SoundSwitch Wants To Replace Your Lighting Guy


Watch our video of this light show, that demonstrates how SoundSwitch can automate your lighting.

OK, so you haven't got a lighting guy, right? You don't have somebody dedicated to pressing faders and buttons on a dedicated DMX lighting desk to give your DJ sets a bit of something "extra"? Of course you don't! Who does? And that's where SoundSwitch wants to help.

The issue is that, of course, us DJs want to DJ, not have to operate lights as well. That's great if you DJ as part of a big production or in a huge venue where there is a lighting tech taking care of that stuff. But if you're a mobile DJ, party DJ, bar/lounge DJ looking to either add a few lights to your set-up or improve on your light show to differentiate yourself from the competition, what are your options?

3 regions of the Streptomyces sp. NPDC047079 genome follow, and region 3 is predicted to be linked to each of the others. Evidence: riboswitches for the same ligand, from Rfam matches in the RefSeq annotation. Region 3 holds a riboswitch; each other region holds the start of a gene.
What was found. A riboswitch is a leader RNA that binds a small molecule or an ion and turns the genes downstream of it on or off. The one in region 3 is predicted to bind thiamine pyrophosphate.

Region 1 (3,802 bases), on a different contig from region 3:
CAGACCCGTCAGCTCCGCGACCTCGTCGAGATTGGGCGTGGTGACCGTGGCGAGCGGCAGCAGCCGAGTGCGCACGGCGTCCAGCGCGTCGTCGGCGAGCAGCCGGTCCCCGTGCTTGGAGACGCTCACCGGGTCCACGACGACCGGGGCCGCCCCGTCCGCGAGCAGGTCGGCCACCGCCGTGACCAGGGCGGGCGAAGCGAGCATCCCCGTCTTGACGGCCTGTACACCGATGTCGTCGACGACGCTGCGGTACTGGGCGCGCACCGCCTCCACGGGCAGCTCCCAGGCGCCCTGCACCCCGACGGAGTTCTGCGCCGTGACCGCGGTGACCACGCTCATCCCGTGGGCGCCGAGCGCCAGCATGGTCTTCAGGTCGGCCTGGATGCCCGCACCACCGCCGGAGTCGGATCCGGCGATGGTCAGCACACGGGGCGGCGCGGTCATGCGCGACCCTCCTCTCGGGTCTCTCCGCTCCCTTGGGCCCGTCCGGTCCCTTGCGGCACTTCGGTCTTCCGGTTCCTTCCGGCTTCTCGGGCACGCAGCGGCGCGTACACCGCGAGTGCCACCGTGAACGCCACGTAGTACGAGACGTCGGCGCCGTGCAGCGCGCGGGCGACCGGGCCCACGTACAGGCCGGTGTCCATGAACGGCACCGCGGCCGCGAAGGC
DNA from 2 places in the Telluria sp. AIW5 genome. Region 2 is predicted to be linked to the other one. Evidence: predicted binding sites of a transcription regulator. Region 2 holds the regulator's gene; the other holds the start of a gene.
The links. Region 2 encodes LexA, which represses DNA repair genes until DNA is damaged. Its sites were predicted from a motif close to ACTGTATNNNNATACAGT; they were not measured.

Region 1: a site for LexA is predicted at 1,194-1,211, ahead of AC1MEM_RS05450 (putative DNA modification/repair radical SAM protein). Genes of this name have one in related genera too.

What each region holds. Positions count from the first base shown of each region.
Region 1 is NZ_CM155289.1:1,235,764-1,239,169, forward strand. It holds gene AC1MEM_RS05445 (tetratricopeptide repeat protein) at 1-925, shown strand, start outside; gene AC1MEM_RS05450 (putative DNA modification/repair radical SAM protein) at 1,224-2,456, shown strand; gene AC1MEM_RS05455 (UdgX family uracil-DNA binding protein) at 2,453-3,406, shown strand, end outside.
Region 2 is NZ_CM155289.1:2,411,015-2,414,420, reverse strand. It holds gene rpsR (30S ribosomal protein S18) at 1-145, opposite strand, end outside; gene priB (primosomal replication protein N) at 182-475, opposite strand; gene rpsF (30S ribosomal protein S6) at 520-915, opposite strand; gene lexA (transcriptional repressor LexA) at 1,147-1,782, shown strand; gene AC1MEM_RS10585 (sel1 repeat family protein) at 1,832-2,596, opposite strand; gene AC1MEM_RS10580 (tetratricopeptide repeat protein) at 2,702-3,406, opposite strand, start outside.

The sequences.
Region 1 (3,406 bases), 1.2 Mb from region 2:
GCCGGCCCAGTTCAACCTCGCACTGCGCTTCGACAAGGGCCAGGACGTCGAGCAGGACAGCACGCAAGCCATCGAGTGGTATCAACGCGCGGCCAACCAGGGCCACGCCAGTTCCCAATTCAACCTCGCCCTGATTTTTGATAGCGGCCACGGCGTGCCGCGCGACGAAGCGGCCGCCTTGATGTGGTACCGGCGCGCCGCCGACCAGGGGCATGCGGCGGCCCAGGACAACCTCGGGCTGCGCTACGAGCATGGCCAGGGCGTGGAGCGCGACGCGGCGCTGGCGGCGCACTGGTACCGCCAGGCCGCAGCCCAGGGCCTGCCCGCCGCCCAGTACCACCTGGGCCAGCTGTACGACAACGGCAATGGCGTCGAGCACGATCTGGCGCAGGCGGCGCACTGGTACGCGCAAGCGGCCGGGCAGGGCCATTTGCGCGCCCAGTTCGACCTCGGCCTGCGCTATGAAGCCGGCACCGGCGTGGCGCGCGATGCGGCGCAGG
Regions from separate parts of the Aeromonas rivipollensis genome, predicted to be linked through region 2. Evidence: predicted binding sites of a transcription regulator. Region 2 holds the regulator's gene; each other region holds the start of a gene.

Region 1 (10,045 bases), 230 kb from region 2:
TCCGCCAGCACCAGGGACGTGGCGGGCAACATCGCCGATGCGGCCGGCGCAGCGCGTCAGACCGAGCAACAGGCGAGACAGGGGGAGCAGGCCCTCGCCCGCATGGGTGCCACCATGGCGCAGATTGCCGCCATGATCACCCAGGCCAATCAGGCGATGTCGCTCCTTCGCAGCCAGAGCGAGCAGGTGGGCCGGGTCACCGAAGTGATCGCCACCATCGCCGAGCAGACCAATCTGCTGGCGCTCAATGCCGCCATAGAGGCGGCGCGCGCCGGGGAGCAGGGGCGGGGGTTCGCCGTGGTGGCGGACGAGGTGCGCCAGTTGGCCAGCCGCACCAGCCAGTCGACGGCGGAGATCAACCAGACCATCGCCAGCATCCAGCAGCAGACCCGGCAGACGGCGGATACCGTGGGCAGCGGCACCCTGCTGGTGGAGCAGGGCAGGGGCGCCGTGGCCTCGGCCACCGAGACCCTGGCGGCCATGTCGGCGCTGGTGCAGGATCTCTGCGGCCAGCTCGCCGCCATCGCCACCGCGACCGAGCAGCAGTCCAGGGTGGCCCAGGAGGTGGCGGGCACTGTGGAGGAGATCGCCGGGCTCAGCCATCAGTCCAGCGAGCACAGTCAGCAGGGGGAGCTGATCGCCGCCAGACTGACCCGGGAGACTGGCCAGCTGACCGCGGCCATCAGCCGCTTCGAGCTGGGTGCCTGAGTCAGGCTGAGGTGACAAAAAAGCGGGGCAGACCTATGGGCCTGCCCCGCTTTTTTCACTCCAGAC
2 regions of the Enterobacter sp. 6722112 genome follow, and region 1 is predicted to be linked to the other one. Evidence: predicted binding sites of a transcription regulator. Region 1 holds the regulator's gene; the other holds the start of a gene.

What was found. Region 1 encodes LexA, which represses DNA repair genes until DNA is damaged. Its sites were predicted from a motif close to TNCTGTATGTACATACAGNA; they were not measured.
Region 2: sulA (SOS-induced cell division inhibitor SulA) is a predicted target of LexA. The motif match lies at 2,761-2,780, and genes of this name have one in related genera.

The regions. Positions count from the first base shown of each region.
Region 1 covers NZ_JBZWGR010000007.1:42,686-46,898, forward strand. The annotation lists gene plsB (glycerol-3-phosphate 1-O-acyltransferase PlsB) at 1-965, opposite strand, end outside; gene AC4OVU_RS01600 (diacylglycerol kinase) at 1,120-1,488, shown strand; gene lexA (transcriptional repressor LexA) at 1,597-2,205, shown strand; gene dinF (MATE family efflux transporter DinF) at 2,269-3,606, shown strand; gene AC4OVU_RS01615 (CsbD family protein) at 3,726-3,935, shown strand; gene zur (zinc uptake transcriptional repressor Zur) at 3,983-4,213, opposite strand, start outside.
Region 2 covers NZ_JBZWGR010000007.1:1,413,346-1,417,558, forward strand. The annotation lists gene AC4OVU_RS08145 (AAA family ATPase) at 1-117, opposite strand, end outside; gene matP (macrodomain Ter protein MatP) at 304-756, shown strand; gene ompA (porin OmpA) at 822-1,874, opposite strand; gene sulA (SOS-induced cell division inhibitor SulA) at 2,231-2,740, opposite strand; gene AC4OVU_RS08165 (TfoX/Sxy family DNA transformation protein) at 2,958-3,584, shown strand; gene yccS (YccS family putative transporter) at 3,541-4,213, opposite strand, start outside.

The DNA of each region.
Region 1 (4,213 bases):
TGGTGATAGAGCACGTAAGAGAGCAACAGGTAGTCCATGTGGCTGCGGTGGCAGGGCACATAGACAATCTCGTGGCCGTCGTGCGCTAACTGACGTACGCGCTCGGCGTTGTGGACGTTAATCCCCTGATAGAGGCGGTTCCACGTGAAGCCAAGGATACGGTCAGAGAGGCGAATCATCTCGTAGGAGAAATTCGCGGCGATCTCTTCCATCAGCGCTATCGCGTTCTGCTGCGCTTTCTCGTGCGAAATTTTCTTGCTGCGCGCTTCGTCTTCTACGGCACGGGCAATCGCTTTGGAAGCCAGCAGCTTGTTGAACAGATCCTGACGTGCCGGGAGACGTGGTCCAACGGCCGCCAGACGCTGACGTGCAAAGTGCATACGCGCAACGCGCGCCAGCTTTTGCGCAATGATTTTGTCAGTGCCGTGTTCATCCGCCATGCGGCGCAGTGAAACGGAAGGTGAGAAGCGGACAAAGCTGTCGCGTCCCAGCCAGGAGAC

Well, set your lights to the dreaded "automatic", if you want to put everyone to sleep. Set them to "sound-to-light" (not quite as bad, but still boring"). Maybe use a remote control or foot pedal to at least have them do something new every now and then. Or, much better... use SoundSwitch.

What is SoundSwitch?


The SoundSwitch unit needs a spare USB and a standard DMX cable to your first light.

SoundSwitch comprises of a box that plugs between your laptop and a cable heading off to your lights (you only need one cable: your lights link to each other in a "daisy chain" from that first cable onwards). Therefore it works with any DMX lights (lights that you can network, in other words - which is basically all of 'em).